Creates a TimescaleDB hypertable from a PostgreSQL table (replacing the latter),
partitioned on time and with the option to partition on one or more other
columns. The PostgreSQL table cannot be an already partitioned table
(declarative partitioning or inheritance). In case of a non-empty table, it is
possible to migrate the data during hypertable creation using the
option, although this might take a long time and has certain limitations when
the table contains foreign key constraints (see below).
After creation, all actions, such as
SELECT, etc., still work
on the resulting hypertable.
For more information about using hypertables, including chunk size partitioning, see the hypertable section.
|REGCLASS||Identifier of table to convert to hypertable.|
|REGCLASS||Name of the column containing time values as well as the primary column to partition by.|
|REGCLASS||Name of an additional column to partition by. If provided, the |
|INTEGER||Number of hash partitions to use for |
|INTERVAL||Event time that each chunk covers. Must be > 0. Default is 7 days.|
|BOOLEAN||Whether to create default indexes on time/partitioning columns. Default is TRUE.|
|BOOLEAN||Whether to print warning if table already converted to hypertable or raise exception. Default is FALSE.|
|REGCLASS||The function to use for calculating a value's partition.|
|REGCLASS||Name of the schema for internal hypertable tables. Default is |
|TEXT||Prefix for internal hypertable chunk names. Default is |
|BOOLEAN||Set to TRUE to migrate any existing data from the |
|REGCLASS||Function to convert incompatible primary time column values to compatible ones. The function must be |
|INTEGER||Replication factor to use with distributed hypertable. If not provided, value is determined by the |
|ARRAY||This is the set of data nodes that are used for this table if it is distributed. This has no impact on non-distributed hypertables. If no data nodes are specified, a distributed hypertable uses all data nodes known by this instance.|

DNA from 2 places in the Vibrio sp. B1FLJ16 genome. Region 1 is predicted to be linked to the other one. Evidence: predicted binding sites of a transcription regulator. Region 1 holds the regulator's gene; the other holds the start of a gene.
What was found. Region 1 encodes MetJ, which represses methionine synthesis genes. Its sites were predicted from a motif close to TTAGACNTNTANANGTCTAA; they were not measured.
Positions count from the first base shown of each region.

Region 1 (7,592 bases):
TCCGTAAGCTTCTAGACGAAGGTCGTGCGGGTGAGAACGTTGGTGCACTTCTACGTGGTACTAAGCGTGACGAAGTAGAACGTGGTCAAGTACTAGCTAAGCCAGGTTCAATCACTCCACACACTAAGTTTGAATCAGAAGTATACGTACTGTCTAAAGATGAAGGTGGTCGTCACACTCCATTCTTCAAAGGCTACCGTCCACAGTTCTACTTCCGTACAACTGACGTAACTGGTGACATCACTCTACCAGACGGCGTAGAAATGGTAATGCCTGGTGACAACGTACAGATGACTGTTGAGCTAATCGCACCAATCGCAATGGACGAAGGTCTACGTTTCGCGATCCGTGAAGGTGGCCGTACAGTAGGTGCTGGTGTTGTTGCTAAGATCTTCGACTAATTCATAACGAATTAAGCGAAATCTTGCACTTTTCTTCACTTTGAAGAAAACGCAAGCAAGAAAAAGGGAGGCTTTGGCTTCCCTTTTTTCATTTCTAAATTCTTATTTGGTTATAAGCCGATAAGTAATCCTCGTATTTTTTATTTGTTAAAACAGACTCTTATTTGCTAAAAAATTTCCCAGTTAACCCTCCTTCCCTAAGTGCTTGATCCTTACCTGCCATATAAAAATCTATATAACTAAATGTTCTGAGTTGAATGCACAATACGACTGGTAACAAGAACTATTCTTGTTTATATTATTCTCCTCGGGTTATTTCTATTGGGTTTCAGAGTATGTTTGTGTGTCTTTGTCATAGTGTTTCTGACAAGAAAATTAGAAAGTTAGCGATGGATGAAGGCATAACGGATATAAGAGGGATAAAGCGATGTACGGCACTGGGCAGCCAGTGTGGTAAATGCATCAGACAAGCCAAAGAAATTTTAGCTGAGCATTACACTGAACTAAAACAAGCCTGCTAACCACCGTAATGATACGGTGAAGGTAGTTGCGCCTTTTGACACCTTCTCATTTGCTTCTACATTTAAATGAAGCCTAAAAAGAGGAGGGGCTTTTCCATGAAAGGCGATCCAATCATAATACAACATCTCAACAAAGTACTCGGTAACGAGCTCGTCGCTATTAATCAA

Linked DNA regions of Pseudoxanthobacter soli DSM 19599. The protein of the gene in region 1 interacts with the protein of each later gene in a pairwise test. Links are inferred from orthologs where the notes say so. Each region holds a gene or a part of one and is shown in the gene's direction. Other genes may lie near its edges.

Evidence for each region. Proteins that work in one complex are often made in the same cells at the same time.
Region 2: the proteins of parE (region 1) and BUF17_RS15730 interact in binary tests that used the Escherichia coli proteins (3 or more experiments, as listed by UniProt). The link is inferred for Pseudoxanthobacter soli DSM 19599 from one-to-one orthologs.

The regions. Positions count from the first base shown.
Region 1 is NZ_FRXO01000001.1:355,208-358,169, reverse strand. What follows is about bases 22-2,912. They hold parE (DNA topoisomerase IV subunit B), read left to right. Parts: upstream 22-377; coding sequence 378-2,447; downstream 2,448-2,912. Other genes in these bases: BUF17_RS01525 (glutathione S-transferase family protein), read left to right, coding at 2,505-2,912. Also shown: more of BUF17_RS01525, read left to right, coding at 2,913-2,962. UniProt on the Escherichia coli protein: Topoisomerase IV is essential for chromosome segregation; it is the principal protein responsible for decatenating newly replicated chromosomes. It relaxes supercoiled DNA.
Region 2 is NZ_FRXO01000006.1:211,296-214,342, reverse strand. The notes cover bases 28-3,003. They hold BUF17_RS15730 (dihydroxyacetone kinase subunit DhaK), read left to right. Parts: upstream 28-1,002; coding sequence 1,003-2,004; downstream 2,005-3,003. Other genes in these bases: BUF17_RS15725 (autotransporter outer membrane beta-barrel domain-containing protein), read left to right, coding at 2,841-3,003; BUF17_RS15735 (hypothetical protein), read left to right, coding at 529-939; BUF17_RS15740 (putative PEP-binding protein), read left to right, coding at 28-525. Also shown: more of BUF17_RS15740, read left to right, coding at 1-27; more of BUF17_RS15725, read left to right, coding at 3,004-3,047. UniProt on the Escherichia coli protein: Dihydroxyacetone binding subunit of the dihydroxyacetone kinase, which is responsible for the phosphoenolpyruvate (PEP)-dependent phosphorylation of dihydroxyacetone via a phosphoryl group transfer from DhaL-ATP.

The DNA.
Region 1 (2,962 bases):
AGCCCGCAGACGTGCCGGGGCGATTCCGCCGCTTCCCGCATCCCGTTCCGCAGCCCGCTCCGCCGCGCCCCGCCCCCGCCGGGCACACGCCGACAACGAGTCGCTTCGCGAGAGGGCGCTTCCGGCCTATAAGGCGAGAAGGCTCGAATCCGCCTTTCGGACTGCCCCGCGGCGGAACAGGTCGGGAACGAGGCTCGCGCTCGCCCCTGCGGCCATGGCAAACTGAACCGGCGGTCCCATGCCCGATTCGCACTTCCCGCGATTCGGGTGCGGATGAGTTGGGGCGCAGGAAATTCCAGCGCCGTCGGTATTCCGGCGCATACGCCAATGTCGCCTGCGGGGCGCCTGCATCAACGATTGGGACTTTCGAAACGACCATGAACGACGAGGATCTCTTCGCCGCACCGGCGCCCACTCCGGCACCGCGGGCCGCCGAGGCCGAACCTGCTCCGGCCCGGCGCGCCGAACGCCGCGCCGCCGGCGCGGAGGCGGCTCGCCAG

|BOOLEAN||Set to TRUE to create distributed hypertable. If not provided, value is determined by the |
|INTEGER||ID of the hypertable in TimescaleDB.|
|TEXT||Schema name of the table converted to hypertable.|
|TEXT||Table name of the table converted to hypertable.|
|BOOLEAN||TRUE if the hypertable was created, FALSE when |
If you use
SELECT * FROM create_hypertable(...) you get the return value formatted as a table with column headings.
The use of the
migrate_data argument to convert a non-empty table can
lock the table for a significant amount of time, depending on how much data is
in the table. It can also run into deadlock if foreign key constraints exist to
If you would like finer control over index formation and other aspects of your hypertable, follow these migration instructions instead.
When converting a normal SQL table to a hypertable, pay attention to how you handle constraints. A hypertable can contain foreign keys to normal SQL table columns, but the reverse is not allowed. UNIQUE and PRIMARY constraints must include the partitioning key.
The deadlock is likely to happen when concurrent transactions simultaneously try
to insert data into tables that are referenced in the foreign key constraints
and into the converting table itself. The deadlock can be prevented by manually
SHARE ROW EXCLUSIVE lock on the referenced tables before calling